Should I Hold My Child Back from Starting Kindergarten?

It is normal for parents to become emotional when their “baby” is suddenly ready to start kindergarten.  Every parent hopes that their child will do well in school, will make friends, will have a wonderful time, and will develop a love of learning.  At the same time, parents can also be concerned that kindergarten might prove to be too much for their child to handle.  How do you figure out if you should hold your child back from starting kindergarten this year?

There are no hard and fast rules to help you make this decision. As a former substitute teacher, who has worked with many kindergarten students, I can recommend some things to consider in your decision making process. Answering the following questions will give you a good idea if your child is ready for kindergarten, or if you should hold your child back.

Is your child completely potty trained?

Kindergarten students are expected to be able to identify when they need to use the bathroom.  It will be assumed that every kindergartener will be able to get up and use the bathroom when they feel the urge to do so. Kindergarteners are expected to be able to wipe themselves, to flush the toilet, and to wash their hands afterwards.  They are expected to be able to take off necessary clothing before using the toilet, and to put it back on afterwards, without assistance.

Most kindergarten classrooms will have an attached bathroom that the children can use.  There are no changing tables in a kindergarten classroom.  The job requirements of the kindergarten teacher (and the teacher’s aides) does not include changing diapers.   Children who are still wearing diapers (or “pull-ups”), or who are having frequent “accidents”, are very likely to be teased by the other kindergartners who have mastered the skills involved with potty training.

Some schools will ask parents to remove their child from kindergarten if the child is not potty trained.  The implication is that the child is not yet ready for kindergarten, and could benefit from having more time to master potty training.  The school will understand if your child has one “accident”, but is simply not equipped to assist a child who is still wearing diapers.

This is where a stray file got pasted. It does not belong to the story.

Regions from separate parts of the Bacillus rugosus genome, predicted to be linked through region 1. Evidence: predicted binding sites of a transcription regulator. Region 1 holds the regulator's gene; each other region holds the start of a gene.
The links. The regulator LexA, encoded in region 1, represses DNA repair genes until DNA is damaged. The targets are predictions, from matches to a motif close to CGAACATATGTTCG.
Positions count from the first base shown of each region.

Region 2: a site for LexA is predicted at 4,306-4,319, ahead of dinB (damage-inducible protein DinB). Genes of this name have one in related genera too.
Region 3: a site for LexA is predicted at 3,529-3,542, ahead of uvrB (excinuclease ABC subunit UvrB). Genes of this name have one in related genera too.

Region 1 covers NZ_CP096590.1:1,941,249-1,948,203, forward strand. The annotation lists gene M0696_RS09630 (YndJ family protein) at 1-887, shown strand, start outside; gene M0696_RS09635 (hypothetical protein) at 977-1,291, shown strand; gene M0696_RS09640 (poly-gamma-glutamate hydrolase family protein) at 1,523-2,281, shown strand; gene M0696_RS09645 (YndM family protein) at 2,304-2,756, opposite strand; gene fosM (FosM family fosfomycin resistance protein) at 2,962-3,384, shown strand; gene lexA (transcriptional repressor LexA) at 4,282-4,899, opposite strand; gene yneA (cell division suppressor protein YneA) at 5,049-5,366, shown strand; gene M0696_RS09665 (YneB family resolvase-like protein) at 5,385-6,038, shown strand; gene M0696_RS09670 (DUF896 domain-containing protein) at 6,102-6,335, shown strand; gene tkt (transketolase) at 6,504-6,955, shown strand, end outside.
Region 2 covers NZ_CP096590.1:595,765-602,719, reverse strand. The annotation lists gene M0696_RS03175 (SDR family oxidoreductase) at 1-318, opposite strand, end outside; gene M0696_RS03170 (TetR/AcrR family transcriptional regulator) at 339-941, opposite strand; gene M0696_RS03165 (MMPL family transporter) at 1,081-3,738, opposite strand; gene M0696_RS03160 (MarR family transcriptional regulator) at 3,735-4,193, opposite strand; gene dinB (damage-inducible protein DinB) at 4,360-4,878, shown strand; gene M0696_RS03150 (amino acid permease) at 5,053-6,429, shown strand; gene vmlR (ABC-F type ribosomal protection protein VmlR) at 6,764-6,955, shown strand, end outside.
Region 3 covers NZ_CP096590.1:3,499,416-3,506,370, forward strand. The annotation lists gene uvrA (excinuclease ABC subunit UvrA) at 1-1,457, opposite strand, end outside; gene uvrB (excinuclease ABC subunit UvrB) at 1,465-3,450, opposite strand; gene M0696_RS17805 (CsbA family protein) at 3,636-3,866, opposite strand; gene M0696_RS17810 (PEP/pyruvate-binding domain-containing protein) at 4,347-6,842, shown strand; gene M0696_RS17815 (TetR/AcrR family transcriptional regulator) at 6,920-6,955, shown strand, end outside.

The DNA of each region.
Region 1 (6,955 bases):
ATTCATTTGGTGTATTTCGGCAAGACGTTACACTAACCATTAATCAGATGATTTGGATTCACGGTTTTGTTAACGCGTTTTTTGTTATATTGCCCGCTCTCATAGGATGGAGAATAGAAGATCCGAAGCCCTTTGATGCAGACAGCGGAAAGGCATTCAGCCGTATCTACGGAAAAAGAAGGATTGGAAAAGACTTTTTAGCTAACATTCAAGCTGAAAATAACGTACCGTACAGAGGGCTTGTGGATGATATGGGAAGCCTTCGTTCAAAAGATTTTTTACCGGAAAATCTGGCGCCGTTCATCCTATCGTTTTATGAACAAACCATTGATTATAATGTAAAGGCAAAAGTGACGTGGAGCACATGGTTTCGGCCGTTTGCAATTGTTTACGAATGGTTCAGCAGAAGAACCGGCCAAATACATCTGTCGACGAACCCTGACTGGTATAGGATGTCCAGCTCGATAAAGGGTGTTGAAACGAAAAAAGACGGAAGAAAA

If your child is fully potty trained, but sometimes struggles with the buttons or zippers on his or her clothing, he or she might be ready to start kindergarten.  Send your child to school in sweatpants, if that’s what it takes!  If you haven’t started potty training yet, then your child is not ready for kindergarten.

Has your child attended preschool?

Teachers can tell right away which children have been to preschool. These are the kids who know their names. They are the kids who might be able to recognize their name in printed form (or, at least, can recognize some of the letters in it). These are the kids who can sit down for an entire five minute story time, without getting up to go do something else, bothering their neighbors excessively, or talking over the teacher. These are the kids who can identify at least a few colors, can count to five, and have a favorite story. In other words, these are the kids who “get” how school works.

Children who have been to preschool have a definite advantage over their peers who have never been in any sort of preschool program before they start kindergarten. In addition to being familiar with the academic concepts covered in kindergarten, and the understanding of how the school day will go, children who have been to preschool have learned some of the social skills that they will need in order to start making friends.

Has your child been to some form of a preschool program? Does your child have a group of children whom he or she interacts with on at least a weekly basis? Have you been working with your child at home on letter and number recognition? Can your child sit through a five minute story you read to him or her?  Does your child easily separate from you when dropped off at day care, preschool, or a babysitter’s home?  If the answer to most of these questions is yes, your child is ready for kindergarten.

Is your child five years old yet?

Most schools have a “cut off date”.  Your child must have turned five years old before that date – or they cannot start kindergarten that school year.  Schools are not required to accept students into kindergarten if they are below the age limit.  Parents who are in this situation might want to consider another year of preschool instead.

What if your child is going to turn five years old before the “cut off date”?  There are some states where kindergarten is mandatory.  Your child will be required to attend.  If the state you live in does not require kindergarten, then it is up to you to decide if your child is ready.  If his or her friends are going to start this year, your child can benefit from going with them.

Image by Robert S. Donovan on Flickr.



2 comments to Should I Hold My Child Back from Starting Kindergarten?

  • Donna Roldan  says:

    My child is 5 yrs old but correctly uses bathroom to urine but not poop so can she still asist kindergarten

    • Jen  says:

      Donna Roldan,
      I would recommend asking that question at your child’s school. Speak with the Principal and with your child’s kindergarten teacher. Those two people should have the answer to your question.

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